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What You Need to Know About Drones Now

What You Need to Know About Drones Now


by


Once the exclusive tool of the military, drones are slowly making their way into civilian life. It’s becoming easier than ever for the average American to buy his or her own robotic eye in the sky.

The list of potential applications is nearly limitless. Drones could help utilities and energy companies monitor pipelines and offshore operations. The devices could be used to inspect buildings, give virtual tours of real estate and keep an eye on crop production.

But the rules governing drones are incredibly strict, especially for businesses. The Federal Aviation Administration generally does not allow drones to be put to commercial use, though some exemptions are available.

“A lot of the technology development is already here,” said attorney David Agee, who is co-leader of the law firm Husch Blackwell’s new practice group specializing in unmanned aircraft systems. “We’re just waiting for the regulations.”

What the Rules Say Now

If you’re a hobbyist, it’s generally OK to use a drone so long as it weighs less than 55 pounds and never flies higher than 400 feet from the ground. You also need to maintain visual contact with the drone, which must not interfere with air traffic, and it can only be for personal or recreational purposes.

Commercial use of drones, meanwhile, is prohibited without explicit permission from the FAA. Right now, getting the agency’s blessing is a time-consuming procedure.

Congress has instructed the FAA to set up a framework for allowing commercial drones in U.S. airspace by the end of 2015,but the agency has acknowledged it won’t meet that goal—2017 or 2018 is more likely.

“They are at least two years behind,”Agee said.

The FAA might introduce some rules this year covering smaller drones weighing less than 55 pounds, but it could take months for them to actually take effect.

2 Questions to Answer

There are two major concerns for businesses that are interested in using drones.

Do you have permission? // “You have to keep in mind that any commercial use is prohibited unless you have an exemption or a certificate of authorization,” Agee said.

International energy company BP was one of the very first commercial operations to receive a certificate from the FAA, but the process took several months. BP can only fly drones in the area near Alaska’s Prudhoe Bay in the Arctic, where BP operates an oil field, and several other significant conditions are in force.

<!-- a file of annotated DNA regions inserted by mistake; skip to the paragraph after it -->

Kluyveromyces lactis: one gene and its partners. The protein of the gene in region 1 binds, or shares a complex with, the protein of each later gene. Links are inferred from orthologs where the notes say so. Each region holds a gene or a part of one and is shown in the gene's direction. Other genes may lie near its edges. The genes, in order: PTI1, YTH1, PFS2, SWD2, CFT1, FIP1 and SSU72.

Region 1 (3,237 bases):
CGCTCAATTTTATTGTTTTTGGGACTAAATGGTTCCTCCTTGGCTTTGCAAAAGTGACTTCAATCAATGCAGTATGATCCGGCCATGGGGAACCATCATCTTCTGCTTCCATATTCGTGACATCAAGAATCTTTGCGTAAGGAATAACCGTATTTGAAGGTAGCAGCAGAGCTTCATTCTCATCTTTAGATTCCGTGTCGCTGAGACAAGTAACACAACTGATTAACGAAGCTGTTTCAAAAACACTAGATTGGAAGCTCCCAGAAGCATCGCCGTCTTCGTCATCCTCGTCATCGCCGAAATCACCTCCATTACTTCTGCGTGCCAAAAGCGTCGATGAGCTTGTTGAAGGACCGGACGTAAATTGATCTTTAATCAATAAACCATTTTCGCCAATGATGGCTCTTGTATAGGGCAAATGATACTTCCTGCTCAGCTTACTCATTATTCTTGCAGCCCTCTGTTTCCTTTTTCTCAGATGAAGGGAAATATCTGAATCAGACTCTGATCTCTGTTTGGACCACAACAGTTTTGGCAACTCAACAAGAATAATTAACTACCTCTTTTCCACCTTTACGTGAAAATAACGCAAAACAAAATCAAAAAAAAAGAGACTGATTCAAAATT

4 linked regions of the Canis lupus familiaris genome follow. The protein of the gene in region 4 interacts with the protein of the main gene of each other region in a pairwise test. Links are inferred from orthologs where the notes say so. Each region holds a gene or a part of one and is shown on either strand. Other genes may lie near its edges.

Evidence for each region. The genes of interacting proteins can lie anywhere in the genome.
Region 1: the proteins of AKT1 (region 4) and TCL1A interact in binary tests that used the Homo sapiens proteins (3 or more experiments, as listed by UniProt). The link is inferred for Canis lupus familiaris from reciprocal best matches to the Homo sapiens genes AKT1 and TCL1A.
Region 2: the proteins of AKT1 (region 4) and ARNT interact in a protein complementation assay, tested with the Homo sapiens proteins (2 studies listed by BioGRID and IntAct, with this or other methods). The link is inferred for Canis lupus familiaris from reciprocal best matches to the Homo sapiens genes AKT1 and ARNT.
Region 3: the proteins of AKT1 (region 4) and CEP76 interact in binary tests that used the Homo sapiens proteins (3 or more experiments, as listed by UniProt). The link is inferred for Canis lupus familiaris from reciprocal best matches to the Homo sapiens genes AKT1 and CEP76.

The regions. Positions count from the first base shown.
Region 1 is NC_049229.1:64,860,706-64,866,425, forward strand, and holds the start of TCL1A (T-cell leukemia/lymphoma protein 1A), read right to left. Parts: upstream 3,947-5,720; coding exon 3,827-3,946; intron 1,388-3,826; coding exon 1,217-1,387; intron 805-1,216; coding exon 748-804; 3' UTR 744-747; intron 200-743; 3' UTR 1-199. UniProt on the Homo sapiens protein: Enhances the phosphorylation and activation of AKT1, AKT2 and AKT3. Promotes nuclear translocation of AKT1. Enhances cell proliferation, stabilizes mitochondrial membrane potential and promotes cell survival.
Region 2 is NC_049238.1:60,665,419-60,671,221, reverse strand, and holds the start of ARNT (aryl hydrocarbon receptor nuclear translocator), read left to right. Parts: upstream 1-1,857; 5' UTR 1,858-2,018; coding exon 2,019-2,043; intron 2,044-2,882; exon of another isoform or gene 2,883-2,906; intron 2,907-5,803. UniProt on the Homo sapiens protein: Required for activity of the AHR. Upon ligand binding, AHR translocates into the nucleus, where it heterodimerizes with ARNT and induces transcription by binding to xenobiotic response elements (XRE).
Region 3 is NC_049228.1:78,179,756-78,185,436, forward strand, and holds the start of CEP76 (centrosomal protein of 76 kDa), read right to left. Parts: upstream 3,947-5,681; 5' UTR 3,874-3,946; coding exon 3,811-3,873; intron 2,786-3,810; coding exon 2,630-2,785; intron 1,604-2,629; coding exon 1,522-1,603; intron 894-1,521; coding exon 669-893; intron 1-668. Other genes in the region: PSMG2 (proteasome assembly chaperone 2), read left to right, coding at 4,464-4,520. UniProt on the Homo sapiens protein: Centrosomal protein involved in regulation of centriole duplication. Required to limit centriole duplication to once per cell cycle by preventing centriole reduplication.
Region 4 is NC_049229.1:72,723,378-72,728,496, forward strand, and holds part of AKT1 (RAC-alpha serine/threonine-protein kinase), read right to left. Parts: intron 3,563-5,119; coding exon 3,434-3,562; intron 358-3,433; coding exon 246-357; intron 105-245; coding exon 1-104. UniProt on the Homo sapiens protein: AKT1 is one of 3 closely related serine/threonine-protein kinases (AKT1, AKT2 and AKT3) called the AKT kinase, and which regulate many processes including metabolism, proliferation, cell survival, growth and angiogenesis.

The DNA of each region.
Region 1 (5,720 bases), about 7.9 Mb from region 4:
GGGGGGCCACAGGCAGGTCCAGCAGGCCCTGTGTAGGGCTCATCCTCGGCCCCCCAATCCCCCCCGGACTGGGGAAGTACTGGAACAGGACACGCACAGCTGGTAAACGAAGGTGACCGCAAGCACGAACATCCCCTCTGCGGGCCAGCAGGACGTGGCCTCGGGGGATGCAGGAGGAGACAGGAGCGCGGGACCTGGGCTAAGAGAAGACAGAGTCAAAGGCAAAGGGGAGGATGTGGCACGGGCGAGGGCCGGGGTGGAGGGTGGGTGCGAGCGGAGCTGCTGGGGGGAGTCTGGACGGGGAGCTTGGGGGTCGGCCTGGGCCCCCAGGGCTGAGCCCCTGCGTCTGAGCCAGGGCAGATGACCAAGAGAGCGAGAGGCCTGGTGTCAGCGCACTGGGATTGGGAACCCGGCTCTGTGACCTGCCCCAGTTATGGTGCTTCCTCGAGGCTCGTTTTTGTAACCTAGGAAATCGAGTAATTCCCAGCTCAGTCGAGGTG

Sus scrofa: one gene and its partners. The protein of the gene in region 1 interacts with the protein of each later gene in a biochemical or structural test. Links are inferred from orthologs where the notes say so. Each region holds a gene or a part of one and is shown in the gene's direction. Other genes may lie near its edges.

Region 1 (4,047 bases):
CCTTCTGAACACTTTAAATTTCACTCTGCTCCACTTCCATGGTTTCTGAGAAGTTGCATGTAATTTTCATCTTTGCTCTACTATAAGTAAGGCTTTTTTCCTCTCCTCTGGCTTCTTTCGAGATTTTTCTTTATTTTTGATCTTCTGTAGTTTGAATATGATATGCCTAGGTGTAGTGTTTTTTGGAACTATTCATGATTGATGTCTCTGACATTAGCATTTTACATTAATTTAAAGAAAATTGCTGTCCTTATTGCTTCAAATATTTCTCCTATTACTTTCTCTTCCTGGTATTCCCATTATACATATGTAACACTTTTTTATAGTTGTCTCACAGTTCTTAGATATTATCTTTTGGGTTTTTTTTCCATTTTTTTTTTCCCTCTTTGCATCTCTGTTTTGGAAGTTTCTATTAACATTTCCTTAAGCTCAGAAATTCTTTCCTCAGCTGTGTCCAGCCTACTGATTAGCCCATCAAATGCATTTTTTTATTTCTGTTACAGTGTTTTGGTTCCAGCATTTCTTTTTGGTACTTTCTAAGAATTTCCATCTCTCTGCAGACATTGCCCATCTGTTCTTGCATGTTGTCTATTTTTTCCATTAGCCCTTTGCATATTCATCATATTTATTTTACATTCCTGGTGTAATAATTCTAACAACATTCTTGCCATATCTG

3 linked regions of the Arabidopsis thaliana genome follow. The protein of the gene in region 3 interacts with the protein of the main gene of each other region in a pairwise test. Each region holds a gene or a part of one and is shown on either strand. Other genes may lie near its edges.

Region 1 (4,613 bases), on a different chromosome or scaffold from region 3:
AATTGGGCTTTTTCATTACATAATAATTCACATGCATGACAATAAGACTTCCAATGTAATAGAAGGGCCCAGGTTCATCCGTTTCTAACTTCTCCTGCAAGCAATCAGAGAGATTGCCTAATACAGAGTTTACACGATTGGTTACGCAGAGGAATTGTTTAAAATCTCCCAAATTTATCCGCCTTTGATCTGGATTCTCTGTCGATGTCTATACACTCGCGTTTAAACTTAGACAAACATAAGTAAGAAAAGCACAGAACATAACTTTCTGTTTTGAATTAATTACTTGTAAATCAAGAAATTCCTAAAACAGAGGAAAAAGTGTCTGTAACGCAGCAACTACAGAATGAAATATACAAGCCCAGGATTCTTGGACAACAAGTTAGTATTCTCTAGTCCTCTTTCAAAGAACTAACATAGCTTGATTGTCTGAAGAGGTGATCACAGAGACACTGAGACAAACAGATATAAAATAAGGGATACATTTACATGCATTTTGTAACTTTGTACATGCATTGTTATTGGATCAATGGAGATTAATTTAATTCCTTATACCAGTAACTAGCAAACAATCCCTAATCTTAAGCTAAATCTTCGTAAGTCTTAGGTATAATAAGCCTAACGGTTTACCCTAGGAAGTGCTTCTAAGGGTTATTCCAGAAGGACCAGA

Based on the timeline for issuance of the first commercial certificates, any businesses interested in applying for a certificate for commercial use may face a process taking at least 12 months, Agee said, and it’s unlikely they’ll be able to use a drone in a populated area.

Businesses can also appeal for an exemption under the FAA Modernization and Reform Act of 2012. In late September, the FAA approved exemptions for six photo and video production companies, and is considering about 40 other requests. To win an exemption, companies need to demonstrate their drone use wouldn’t impact public safety, and that they will have proper support and processes.

Keep in mind, the FAA might not be the only agency you would need to deal with. Several state and local governments have passed rules limiting drone use to protect privacy and prevent trespassing.

You may have read about businesses that are already using drones for work. Unless those businesses have FAA approval, the owners could be tempting fate—and courting a financial penalty.

The FAA doesn’t have an enforcement wing for UAS cases or the extra budget to strictly police drone use, but if cases are brought to the agency’s attention, the FAA will likely request you cease and desist, and if you fail to do so, then they may levy fines and seek injunctive relief, Agee said.

Do you have insurance? // Business owners shouldn’t assume their existing coverage includes drone use, because it probably doesn’t, Agee said. If businesses don’t have insurance in place, they could face big problems should their drones crash into someone else’s building or take a photo that’s considered a privacy violation. Luckily, there are a few carriers who are starting to offer drone-specific coverage.

Cleared to Fly?

You might ask yourself if the benefits of unmanned aircraft are worth the headache.

Unmanned aircraft systems are experiencing an “exploding” level of availability, not that different from when cellphones started growing in popularity, Agee said. According to a report from the Association for Unmanned Vehicle Systems International, drones could generate $82.1 billion in economic growth between 2015 and 2025.

While many of the players in the UAS sector are large companies, there could be opportunities for smaller businesses, too, Agee said. After all, a lot of large companies would probably prefer to contract drone work out to a service provider that trains its own operators and knows the regulations inside and out.

“We think there’s a lot of potential,” Agee said. “We have some clients who are aggressively looking into this.”

James Hart

Written by

James Hart is a freelance writer based in Kansas City.

Categories: Tech

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